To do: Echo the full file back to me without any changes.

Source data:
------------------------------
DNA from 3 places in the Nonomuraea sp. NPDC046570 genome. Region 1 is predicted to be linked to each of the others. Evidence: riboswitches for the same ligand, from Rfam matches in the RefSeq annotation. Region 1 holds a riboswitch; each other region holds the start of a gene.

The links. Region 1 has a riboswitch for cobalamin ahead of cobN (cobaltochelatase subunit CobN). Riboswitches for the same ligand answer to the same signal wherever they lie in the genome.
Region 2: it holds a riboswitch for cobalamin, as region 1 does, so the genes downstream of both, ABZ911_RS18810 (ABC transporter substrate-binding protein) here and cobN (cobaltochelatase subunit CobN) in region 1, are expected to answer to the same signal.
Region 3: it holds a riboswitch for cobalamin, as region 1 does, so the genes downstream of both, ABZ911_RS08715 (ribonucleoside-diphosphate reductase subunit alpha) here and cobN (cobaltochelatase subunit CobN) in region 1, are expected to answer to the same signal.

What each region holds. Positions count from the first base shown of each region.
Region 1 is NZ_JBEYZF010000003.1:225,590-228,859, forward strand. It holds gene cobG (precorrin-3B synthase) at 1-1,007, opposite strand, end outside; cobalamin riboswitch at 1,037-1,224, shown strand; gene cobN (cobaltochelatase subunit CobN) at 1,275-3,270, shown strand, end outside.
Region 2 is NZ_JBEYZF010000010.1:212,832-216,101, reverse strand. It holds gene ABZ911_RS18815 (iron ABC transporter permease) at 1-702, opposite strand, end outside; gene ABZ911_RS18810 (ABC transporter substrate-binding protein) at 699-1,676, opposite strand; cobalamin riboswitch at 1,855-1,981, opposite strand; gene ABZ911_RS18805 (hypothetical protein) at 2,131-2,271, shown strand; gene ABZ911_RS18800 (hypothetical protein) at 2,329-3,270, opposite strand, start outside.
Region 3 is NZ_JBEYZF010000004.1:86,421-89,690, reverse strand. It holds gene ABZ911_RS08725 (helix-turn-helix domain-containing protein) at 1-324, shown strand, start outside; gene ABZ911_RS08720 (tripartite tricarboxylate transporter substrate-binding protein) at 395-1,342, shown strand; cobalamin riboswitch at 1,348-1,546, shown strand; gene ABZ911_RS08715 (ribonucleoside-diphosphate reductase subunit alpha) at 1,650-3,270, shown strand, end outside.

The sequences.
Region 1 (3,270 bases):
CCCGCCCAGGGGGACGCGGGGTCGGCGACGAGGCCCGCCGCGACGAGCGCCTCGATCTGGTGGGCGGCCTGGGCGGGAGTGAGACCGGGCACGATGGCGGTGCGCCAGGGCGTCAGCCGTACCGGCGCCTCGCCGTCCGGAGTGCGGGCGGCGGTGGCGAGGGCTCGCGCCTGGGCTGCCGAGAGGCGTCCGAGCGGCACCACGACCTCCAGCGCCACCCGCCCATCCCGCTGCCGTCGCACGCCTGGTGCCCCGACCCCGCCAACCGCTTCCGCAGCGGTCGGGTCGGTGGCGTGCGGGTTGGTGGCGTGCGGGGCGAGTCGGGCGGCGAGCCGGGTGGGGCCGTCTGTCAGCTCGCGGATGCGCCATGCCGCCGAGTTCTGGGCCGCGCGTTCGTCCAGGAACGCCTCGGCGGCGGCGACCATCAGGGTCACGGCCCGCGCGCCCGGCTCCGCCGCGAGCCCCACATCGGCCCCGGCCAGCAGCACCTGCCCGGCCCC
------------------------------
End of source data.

DNA from 3 places in the Nonomuraea sp. NPDC046570 genome. Region 1 is predicted to be linked to each of the others. Evidence: riboswitches for the same ligand, from Rfam matches in the RefSeq annotation. Region 1 holds a riboswitch; each other region holds the start of a gene.

The links. Region 1 has a riboswitch for cobalamin ahead of cobN (cobaltochelatase subunit CobN). Riboswitches for the same ligand answer to the same signal wherever they lie in the genome.
Region 2: it holds a riboswitch for cobalamin, as region 1 does, so the genes downstream of both, ABZ911_RS18810 (ABC transporter substrate-binding protein) here and cobN (cobaltochelatase subunit CobN) in region 1, are expected to answer to the same signal.
Region 3: it holds a riboswitch for cobalamin, as region 1 does, so the genes downstream of both, ABZ911_RS08715 (ribonucleoside-diphosphate reductase subunit alpha) here and cobN (cobaltochelatase subunit CobN) in region 1, are expected to answer to the same signal.

What each region holds. Positions count from the first base shown of each region.
Region 1 is NZ_JBEYZF010000003.1:225,590-228,859, forward strand. It holds gene cobG (precorrin-3B synthase) at 1-1,007, opposite strand, end outside; cobalamin riboswitch at 1,037-1,224, shown strand; gene cobN (cobaltochelatase subunit CobN) at 1,275-3,270, shown strand, end outside.
Region 2 is NZ_JBEYZF010000010.1:212,832-216,101, reverse strand. It holds gene ABZ911_RS18815 (iron ABC transporter permease) at 1-702, opposite strand, end outside; gene ABZ911_RS18810 (ABC transporter substrate-binding protein) at 699-1,676, opposite strand; cobalamin riboswitch at 1,855-1,981, opposite strand; gene ABZ911_RS18805 (hypothetical protein) at 2,131-2,271, shown strand; gene ABZ911_RS18800 (hypothetical protein) at 2,329-3,270, opposite strand, start outside.
Region 3 is NZ_JBEYZF010000004.1:86,421-89,690, reverse strand. It holds gene ABZ911_RS08725 (helix-turn-helix domain-containing protein) at 1-324, shown strand, start outside; gene ABZ911_RS08720 (tripartite tricarboxylate transporter substrate-binding protein) at 395-1,342, shown strand; cobalamin riboswitch at 1,348-1,546, shown strand; gene ABZ911_RS08715 (ribonucleoside-diphosphate reductase subunit alpha) at 1,650-3,270, shown strand, end outside.

The sequences.
Region 1 (3,270 bases):
CCCGCCCAGGGGGACGCGGGGTCGGCGACGAGGCCCGCCGCGACGAGCGCCTCGATCTGGTGGGCGGCCTGGGCGGGAGTGAGACCGGGCACGATGGCGGTGCGCCAGGGCGTCAGCCGTACCGGCGCCTCGCCGTCCGGAGTGCGGGCGGCGGTGGCGAGGGCTCGCGCCTGGGCTGCCGAGAGGCGTCCGAGCGGCACCACGACCTCCAGCGCCACCCGCCCATCCCGCTGCCGTCGCACGCCTGGTGCCCCGACCCCGCCAACCGCTTCCGCAGCGGTCGGGTCGGTGGCGTGCGGGTTGGTGGCGTGCGGGGCGAGTCGGGCGGCGAGCCGGGTGGGGCCGTCTGTCAGCTCGCGGATGCGCCATGCCGCCGAGTTCTGGGCCGCGCGTTCGTCCAGGAACGCCTCGGCGGCGGCGACCATCAGGGTCACGGCCCGCGCGCCCGGCTCCGCCGCGAGCCCCACATCGGCCCCGGCCAGCAGCACCTGCCCGGCCCC